CONGRESSWOMAN ELISE STEFANIK
On Wednesday, June 17, 2015, the House will begin consideration of H.R. 160, the Protect Medical Innovation Act of 2015, under a closed rule. H.R. 160 was introduced on January 6, 2015, by Rep. Erik Paulsen (R-MN) and was referred to the Committee on Ways and Means, which ordered the bill reported, as amended, by a vote of 25 to 14 on June 2, 2015.
H.R. 160, as amended, strikes subchapter E of Chapter 32 of the Internal Revenue Code to repeal the 2.3 percent excise tax on the sale of medical devices imposed by the Patient Protection and Affordable Care Act. The repeal applies to sales in calendar quarters beginning after the date of enactment.
The Patient Protection and Affordable Care Act (Public Law 111-148) imposes a tax equal to 2.3 percent of the sale price on the sale of any taxable medical device by the manufacturer, producer, or importer of such device. A taxable medical device is any device, as defined in section 201(h) of the Federal Food, Drug, and Cosmetic Act, that is intended for humans. The law includes a “retail exemption” to exclude from the tax products such as eyeglasses, contact lenses, hearing aids, or other devices that the Secretary of Health and Human Services determines are generally purchased by the general public at retail for individual use.
According to a 2014 industry survey, the “tax resulted in employment reductions of 14,000 industry workers in 2013 and years prior to implementation of the tax, with approximately an additional 4,500 jobs lost in 2014. Furthermore, the industry will forgo hiring of nearly 20,500 employees over the next five years. Considering both jobs lost and jobs not created, the tax will result in 39,000 fewer industry jobs.” The survey further found that “applying this ratio to jobs lost or forgone suggests that the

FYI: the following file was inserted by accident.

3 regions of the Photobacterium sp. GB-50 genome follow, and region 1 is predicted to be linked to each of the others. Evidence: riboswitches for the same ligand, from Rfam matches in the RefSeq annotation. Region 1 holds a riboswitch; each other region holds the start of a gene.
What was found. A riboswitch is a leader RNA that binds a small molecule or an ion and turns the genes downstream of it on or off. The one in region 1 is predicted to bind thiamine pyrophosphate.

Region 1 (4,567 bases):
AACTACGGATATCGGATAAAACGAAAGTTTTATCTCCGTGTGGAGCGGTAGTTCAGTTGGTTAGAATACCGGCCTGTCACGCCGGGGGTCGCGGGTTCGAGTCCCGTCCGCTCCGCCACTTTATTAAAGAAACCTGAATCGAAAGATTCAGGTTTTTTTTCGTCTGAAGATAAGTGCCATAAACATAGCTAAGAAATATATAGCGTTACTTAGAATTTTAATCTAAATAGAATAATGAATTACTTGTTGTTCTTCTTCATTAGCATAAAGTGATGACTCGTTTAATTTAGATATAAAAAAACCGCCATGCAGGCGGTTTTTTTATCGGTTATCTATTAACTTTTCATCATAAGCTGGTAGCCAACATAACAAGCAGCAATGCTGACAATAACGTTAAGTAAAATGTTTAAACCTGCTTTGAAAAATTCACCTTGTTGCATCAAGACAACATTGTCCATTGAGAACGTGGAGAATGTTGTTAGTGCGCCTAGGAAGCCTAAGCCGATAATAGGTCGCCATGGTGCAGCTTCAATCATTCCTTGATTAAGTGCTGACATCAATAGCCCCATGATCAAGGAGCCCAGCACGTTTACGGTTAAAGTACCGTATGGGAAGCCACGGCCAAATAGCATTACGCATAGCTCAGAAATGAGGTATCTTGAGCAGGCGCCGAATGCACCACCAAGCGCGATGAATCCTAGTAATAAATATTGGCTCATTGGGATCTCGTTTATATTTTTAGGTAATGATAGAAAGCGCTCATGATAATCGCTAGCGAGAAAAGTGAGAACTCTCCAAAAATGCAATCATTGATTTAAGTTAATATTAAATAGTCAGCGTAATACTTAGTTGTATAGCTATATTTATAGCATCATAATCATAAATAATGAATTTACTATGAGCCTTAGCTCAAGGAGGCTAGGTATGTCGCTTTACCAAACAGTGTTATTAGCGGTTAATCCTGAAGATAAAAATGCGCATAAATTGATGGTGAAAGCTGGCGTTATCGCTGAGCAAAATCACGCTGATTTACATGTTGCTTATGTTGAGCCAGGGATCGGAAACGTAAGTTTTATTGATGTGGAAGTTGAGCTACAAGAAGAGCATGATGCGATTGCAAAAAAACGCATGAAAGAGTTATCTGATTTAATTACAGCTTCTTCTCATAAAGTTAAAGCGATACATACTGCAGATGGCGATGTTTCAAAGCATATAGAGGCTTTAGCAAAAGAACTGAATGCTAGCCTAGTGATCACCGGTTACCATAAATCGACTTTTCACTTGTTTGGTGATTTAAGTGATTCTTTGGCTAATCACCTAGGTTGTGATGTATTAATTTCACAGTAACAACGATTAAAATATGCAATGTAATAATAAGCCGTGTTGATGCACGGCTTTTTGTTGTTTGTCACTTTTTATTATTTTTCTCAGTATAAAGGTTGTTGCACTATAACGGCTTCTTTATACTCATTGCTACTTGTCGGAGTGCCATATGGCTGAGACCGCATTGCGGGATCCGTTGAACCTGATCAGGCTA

impact of the tax on indirect employment could be as much as 156,000 jobs, for a total job loss due to the tax of 195,000 jobs.” Three-quarters of survey respondents also indicated that that had taken one or more of the following actions in response to the tax: deferred or cancelled capital investments; deferred or cancelled plans to open new facilities; reduced investment in start-up companies; found it more difficult to raise capital (among start-up companies); reduced or deferred increases in employee compensation.
 Joint Committee on Taxation, Description of H.R. 160, the “Protect Medical Innovation Act of 2015,” (JCX-87-15), at 2. May 29, 2015.
 See AdvaMed Study—“Impact of the Medical Device Excise Tax,” at 2. January 28, 2015.
The Joint Committee on Taxation (JCT) estimates that enacting H.R. 160, as amended, would reduce revenue by about $24.4 billion over the 2015 to 2025 period.
For questions or further information please contact Jerry White with the House Republican Policy Committee by email or at 5-0190.